The US legal situation is very different to one on this side of the Atlantic but you have to ask whether putting personal details next to such strongly worded comments when the effect is known to have led to deaths should be protected. In the UK there is such a thing an incitement to cause violence/racism etc.

Should freedom of speech extend to the restriction of others' lives? Should it mean libel without comeback? Should it override the legal system? Very tough questions. The other question is: will more be lost than gained by making freedom of speech more responsible? In this case, a federal judge says yes. ®

Related Link

The site, if you wish to view it is here

Internet Security Threat Report 2014

More from The Register

next story
The 'fun-nification' of computer education – good idea?
Compulsory code schools, luvvies love it, but what about Maths and Physics?
Facebook, Apple: LADIES! Why not FREEZE your EGGS? It's on the company!
No biological clockwatching when you work in Silicon Valley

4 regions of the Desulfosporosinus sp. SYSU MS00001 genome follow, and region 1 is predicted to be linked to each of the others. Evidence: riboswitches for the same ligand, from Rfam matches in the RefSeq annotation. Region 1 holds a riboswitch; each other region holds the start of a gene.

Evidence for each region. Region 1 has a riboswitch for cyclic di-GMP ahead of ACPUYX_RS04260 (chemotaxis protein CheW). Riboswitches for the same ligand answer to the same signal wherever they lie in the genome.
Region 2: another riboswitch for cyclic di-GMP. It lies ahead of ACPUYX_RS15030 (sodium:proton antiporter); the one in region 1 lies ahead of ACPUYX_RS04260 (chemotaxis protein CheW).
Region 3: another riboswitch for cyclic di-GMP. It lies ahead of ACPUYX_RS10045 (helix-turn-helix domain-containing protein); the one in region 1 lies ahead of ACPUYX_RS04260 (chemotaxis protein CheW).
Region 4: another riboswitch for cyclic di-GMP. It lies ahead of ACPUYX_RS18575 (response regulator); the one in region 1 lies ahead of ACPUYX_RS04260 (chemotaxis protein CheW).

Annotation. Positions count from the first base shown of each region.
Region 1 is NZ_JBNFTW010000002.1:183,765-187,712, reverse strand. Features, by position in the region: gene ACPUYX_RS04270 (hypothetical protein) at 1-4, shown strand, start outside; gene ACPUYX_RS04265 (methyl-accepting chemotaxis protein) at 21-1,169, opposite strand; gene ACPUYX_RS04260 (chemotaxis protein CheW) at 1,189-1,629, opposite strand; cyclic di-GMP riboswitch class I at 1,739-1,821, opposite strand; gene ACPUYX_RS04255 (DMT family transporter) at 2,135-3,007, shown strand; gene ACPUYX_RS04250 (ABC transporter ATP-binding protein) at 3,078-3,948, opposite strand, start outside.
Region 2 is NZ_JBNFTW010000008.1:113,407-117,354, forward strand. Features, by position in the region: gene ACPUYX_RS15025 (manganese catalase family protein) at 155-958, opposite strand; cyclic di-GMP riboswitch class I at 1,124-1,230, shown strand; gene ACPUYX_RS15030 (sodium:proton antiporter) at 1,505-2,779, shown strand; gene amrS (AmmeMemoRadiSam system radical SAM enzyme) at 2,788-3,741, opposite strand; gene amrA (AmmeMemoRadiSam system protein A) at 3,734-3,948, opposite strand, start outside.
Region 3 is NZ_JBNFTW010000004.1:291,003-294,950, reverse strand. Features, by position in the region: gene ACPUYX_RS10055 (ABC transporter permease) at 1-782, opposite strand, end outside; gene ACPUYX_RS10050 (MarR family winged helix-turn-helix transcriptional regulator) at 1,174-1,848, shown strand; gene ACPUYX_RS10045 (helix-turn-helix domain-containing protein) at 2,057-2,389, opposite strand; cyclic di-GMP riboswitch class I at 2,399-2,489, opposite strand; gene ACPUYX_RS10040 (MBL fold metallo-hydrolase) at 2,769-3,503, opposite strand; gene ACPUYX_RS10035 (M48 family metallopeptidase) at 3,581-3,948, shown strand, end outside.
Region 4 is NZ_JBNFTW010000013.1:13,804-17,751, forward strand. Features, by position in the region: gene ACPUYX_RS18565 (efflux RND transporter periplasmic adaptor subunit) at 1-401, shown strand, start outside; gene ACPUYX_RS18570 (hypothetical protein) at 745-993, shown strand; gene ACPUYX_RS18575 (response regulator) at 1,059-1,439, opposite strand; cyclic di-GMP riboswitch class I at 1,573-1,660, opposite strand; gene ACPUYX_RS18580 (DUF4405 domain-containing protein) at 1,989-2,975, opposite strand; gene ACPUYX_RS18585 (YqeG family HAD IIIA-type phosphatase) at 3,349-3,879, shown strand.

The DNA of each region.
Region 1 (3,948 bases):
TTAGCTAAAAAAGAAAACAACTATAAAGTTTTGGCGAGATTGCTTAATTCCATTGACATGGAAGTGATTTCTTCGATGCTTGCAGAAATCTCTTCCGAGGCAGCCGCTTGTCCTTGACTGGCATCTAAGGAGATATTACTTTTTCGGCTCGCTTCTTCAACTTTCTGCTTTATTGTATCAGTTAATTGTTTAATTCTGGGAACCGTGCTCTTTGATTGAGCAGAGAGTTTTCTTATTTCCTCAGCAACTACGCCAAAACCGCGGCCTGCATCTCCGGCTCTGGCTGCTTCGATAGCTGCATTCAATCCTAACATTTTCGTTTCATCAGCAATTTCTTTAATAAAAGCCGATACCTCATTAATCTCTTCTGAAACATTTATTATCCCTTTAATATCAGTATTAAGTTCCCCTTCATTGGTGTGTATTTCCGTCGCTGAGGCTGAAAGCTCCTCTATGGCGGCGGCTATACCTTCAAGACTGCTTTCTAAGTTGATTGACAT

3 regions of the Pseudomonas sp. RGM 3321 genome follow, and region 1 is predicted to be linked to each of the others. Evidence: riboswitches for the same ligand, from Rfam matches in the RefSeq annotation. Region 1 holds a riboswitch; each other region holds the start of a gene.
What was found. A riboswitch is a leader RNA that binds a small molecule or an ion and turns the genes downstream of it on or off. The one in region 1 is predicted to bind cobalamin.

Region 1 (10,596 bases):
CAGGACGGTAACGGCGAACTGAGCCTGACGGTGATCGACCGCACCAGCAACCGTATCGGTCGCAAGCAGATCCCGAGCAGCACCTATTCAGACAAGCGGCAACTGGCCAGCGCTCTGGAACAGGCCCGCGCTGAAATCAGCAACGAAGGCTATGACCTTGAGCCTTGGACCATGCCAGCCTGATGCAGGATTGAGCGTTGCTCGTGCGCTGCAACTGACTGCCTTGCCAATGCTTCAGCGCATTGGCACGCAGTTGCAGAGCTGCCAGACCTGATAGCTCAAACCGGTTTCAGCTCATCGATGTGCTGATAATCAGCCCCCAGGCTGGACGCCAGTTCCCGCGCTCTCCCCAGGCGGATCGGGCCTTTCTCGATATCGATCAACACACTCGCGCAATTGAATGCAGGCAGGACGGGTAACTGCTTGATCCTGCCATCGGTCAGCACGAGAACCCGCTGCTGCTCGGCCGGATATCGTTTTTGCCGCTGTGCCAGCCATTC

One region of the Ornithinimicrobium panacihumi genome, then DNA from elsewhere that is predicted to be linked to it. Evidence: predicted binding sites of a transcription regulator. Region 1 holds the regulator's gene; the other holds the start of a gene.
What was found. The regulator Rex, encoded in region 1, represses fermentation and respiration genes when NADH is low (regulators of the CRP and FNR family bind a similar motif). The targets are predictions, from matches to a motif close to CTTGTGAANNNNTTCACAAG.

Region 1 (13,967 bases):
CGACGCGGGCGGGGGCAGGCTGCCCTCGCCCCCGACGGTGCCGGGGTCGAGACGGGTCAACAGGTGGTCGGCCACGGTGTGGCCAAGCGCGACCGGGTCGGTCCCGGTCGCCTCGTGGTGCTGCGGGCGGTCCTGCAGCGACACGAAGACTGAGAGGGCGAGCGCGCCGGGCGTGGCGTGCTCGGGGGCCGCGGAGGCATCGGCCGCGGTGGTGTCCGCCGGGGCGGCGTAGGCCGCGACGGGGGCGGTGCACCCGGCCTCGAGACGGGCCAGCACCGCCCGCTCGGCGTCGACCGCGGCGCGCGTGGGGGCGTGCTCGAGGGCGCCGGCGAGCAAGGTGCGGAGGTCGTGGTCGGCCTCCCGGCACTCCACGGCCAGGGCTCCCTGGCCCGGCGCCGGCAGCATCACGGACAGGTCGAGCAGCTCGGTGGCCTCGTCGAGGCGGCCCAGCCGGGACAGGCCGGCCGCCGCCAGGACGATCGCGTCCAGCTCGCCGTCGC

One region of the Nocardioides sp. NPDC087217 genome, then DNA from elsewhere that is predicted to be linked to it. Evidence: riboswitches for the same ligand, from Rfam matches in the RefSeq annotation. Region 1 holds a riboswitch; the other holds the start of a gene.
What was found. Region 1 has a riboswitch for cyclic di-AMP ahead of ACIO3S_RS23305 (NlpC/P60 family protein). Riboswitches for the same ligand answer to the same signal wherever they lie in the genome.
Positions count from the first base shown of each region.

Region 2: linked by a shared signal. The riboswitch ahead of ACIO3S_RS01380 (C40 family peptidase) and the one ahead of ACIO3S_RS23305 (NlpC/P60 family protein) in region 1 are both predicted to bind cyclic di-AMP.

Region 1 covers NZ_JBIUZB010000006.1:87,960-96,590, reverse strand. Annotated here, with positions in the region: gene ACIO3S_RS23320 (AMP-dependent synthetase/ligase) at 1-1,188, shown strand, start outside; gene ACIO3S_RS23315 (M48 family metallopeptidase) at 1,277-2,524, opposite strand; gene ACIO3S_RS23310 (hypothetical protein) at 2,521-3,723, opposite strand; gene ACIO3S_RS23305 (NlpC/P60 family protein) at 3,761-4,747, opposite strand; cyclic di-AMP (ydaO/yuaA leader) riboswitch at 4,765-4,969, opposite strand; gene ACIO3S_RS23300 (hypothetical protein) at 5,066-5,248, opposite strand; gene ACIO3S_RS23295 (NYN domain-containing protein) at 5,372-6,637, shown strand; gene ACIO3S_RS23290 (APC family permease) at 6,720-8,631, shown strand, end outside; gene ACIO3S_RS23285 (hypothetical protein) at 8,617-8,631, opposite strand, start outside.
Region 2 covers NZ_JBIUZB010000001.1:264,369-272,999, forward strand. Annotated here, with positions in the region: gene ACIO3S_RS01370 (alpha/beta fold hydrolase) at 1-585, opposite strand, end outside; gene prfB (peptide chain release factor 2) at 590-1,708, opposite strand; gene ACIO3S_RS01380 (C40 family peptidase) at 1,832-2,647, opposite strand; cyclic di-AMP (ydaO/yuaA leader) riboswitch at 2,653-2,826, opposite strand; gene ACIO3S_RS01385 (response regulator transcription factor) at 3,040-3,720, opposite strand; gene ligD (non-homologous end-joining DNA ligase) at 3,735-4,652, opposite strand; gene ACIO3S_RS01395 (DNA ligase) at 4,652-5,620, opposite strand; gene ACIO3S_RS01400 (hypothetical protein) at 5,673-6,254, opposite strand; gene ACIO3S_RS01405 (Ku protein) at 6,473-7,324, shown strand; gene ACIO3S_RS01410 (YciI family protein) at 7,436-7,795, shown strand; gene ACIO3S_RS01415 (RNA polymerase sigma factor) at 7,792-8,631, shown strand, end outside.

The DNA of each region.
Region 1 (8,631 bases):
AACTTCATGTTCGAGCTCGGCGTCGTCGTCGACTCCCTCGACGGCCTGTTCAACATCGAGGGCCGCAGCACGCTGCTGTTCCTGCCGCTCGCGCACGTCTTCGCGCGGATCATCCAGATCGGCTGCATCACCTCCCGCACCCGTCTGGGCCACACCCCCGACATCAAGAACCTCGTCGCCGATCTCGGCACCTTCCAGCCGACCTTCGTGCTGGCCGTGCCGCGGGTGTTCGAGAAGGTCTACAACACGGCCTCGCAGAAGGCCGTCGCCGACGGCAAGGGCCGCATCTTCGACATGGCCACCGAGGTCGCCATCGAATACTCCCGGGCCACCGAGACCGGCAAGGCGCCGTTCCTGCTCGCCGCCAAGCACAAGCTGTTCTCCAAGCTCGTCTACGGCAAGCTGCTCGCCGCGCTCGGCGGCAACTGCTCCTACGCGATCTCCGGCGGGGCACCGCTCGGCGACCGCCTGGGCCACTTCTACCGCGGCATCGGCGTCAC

Lords take revenge on REVENGE PORN publishers
Jilted Johns and Jennies with busy fingers face two years inside
Happiness economics is bollocks. Oh, UK.gov just adopted it? Er ...
Opportunity doesn't knock; it costs us instead
Ex-US Navy fighter pilot MIT prof: Drones beat humans - I should know
'Missy' Cummings on UAVs, smartcars and dying from boredom
Yes, yes, Steve Jobs. Look what I'VE done for you lately – Tim Cook
New iPhone biz baron points to Apple's (his) greatest successes
Sysadmin with EBOLA? Gartner's issued advice to debug your biz
Start hoarding cleaning supplies, analyst firm says, and assume your team will scatter
Edward who? GCHQ boss dodges Snowden topic during last speech
UK spies would rather 'walk' than do 'mass surveillance'
prev story

Whitepapers

Forging a new future with identity relationship management
Learn about ForgeRock's next generation IRM platform and how it is designed to empower CEOS's and enterprises to engage with consumers.
Why and how to choose the right cloud vendor
The benefits of cloud-based storage in your processes. Eliminate onsite, disk-based backup and archiving in favor of cloud-based data protection.
Three 1TB solid state scorchers up for grabs
Big SSDs can be expensive but think big and think free because you could be the lucky winner of one of three 1TB Samsung SSD 840 EVO drives that we’re giving away worth over £300 apiece.
Reg Reader Research: SaaS based Email and Office Productivity Tools
Read this Reg reader report which provides advice and guidance for SMBs towards the use of SaaS based email and Office productivity tools.
Security for virtualized datacentres
Legacy security solutions are inefficient due to the architectural differences between physical and virtual environments.